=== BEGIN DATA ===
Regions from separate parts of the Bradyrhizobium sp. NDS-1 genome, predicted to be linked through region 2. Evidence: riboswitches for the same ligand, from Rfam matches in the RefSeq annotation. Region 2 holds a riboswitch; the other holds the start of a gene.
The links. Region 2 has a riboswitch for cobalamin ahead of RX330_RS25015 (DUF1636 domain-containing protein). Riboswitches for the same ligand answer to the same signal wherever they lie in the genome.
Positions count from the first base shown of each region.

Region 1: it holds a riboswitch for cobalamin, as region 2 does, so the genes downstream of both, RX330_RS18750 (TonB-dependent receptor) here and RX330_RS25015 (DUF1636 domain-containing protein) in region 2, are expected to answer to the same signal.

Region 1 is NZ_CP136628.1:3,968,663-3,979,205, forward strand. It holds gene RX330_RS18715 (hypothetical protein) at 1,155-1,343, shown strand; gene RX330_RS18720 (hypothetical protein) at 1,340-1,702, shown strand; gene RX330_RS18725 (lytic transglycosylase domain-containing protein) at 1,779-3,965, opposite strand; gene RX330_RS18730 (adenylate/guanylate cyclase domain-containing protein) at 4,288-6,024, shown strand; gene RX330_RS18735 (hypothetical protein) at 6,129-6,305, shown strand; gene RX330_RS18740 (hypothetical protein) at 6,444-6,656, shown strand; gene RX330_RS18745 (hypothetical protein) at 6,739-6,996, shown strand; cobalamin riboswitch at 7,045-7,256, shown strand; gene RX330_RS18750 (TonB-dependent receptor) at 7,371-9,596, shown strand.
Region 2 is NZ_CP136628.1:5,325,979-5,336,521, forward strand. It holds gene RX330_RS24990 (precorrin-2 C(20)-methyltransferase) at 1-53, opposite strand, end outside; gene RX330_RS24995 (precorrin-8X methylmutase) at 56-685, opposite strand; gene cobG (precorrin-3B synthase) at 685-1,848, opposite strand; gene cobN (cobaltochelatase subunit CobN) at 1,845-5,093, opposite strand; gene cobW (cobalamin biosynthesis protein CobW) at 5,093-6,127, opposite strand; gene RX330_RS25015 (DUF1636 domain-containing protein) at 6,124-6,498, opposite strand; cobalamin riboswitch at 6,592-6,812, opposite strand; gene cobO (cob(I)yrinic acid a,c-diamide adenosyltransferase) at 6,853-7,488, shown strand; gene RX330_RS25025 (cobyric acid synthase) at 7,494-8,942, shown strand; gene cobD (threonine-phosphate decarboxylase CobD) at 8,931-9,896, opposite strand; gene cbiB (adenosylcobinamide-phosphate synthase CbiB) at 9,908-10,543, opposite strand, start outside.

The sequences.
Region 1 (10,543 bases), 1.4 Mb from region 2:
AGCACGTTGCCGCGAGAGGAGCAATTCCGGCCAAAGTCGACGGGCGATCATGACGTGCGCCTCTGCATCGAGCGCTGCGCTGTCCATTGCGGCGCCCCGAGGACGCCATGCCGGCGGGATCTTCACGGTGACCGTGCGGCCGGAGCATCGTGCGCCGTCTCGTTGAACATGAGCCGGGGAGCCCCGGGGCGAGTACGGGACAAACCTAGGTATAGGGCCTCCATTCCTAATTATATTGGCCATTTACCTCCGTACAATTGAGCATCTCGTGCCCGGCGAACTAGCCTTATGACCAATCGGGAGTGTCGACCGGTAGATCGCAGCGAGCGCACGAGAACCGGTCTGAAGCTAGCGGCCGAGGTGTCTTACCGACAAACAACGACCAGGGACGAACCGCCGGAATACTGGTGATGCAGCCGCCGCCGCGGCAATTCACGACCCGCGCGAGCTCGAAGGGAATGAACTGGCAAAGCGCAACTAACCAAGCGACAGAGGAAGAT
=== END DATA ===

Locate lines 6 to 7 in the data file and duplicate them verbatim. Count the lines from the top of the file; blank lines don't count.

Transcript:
Region 2 is NZ_CP136628.1:5,325,979-5,336,521, forward strand. It holds gene RX330_RS24990 (precorrin-2 C(20)-methyltransferase) at 1-53, opposite strand, end outside; gene RX330_RS24995 (precorrin-8X methylmutase) at 56-685, opposite strand; gene cobG (precorrin-3B synthase) at 685-1,848, opposite strand; gene cobN (cobaltochelatase subunit CobN) at 1,845-5,093, opposite strand; gene cobW (cobalamin biosynthesis protein CobW) at 5,093-6,127, opposite strand; gene RX330_RS25015 (DUF1636 domain-containing protein) at 6,124-6,498, opposite strand; cobalamin riboswitch at 6,592-6,812, opposite strand; gene cobO (cob(I)yrinic acid a,c-diamide adenosyltransferase) at 6,853-7,488, shown strand; gene RX330_RS25025 (cobyric acid synthase) at 7,494-8,942, shown strand; gene cobD (threonine-phosphate decarboxylase CobD) at 8,931-9,896, opposite strand; gene cbiB (adenosylcobinamide-phosphate synthase CbiB) at 9,908-10,543, opposite strand, start outside.

The sequences.